It was barely dawn, a few birds in the near distance were singing when two strong built men lifted the lion skin that was used as the barrier at the entrance to Chwo’s hut and walked in. He was lifted out of his bed and dragged out into the common grounds within the manyata. There were men with fire torches who had formed a circle and in the middle was the chief seated on a three legged stool with two of his other sons standing on either side of him.
“CHWO”, the chief called out in a deep voice, “the next full moon is only days away and with that, you become a man. But before we will recognize you as such, you have to take the walk of men for twelve moons”. The walk of men was a ritual that every male of the tribe had to undertake in order to be considered a man. It begun with a huge feast of dancing, eating and drink and a few of the old men bestowing their wisdom upon the young as a sendoff ceremony.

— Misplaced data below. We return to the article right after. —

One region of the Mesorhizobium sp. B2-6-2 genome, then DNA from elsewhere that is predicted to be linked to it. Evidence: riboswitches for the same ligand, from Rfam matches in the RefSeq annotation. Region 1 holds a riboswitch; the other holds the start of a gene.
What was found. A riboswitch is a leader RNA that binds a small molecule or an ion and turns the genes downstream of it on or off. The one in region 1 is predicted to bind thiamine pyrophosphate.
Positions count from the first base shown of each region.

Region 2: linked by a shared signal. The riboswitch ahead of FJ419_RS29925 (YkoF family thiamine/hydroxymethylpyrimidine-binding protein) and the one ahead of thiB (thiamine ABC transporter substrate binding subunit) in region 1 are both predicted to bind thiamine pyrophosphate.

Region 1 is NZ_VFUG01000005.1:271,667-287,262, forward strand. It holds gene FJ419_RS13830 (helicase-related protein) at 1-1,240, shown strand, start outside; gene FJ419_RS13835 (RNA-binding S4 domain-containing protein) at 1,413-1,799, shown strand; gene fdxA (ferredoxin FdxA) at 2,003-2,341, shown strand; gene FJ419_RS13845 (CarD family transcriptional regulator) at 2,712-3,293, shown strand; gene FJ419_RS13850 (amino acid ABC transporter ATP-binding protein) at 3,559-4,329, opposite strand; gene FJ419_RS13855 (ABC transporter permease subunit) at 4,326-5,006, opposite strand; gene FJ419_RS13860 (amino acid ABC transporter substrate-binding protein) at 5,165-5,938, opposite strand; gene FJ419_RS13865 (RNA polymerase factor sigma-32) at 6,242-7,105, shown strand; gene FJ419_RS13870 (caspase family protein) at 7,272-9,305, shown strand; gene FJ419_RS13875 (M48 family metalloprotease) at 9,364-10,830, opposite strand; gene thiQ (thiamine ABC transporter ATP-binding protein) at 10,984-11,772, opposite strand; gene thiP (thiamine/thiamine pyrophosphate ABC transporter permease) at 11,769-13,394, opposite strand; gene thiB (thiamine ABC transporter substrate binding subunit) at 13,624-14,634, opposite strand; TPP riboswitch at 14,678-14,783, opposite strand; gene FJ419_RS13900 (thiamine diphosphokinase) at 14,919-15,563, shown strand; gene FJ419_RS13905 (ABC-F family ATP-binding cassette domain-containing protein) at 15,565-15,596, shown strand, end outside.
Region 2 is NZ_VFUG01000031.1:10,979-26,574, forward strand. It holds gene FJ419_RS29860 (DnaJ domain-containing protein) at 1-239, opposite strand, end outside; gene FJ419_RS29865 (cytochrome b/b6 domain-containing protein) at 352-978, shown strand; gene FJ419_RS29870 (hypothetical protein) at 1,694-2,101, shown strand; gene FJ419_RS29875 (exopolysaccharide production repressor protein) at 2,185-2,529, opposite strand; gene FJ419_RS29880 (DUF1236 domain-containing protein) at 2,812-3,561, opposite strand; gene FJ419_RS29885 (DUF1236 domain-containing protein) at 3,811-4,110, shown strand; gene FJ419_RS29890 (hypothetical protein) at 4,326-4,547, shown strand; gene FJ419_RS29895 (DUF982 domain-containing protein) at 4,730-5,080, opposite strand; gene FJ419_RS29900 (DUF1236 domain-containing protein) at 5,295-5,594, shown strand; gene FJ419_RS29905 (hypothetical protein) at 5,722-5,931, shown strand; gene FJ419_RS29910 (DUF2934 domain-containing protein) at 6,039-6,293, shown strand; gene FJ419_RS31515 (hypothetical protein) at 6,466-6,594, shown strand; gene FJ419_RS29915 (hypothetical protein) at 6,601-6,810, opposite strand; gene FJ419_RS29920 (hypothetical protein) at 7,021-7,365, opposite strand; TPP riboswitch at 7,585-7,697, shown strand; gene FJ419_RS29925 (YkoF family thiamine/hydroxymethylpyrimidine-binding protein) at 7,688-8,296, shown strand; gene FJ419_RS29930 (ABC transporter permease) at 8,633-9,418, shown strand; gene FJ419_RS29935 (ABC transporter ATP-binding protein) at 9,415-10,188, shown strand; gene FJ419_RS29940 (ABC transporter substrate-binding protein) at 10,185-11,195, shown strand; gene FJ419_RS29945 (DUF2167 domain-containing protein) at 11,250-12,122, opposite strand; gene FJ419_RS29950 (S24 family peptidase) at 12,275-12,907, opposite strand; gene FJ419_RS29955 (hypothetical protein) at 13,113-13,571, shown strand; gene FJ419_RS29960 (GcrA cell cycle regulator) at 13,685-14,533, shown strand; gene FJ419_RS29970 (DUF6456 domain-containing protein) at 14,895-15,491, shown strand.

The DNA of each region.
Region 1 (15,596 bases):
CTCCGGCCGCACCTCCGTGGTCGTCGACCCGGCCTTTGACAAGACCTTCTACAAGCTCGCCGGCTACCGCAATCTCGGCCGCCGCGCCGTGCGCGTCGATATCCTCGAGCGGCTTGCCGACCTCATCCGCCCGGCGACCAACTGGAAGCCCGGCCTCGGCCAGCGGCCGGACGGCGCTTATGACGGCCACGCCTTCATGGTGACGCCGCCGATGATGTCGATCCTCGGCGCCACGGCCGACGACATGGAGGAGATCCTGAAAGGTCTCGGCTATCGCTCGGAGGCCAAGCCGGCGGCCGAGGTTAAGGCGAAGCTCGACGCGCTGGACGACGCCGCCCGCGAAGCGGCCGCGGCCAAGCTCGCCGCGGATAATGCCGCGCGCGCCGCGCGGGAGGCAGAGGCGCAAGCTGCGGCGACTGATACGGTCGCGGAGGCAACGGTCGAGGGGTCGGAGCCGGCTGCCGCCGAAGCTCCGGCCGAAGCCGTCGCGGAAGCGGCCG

As a third son, Chwo had no claim to his father’s chiefdom or wealth. At best, he would be an ambassador (political hostage) to a warring tribe. He was never ambitious for power, nor did he expect much out of a political life, if anything, he had dedicated is first 14 years to training as a warrior/hunter, as was expected of young boys of his tribe, and studying at the nearby mission. To him, the practice of the walk of men was nothing more than a fallacy to evict the young boys so the old men could take advantage and marry off the young girls while the boys their age went out to become men.
However, Chwo loved his father and was always seeking his father’s approval. To him, if Chand and Dewo (his over pampered elder brothers) could do it, how hard could it have been!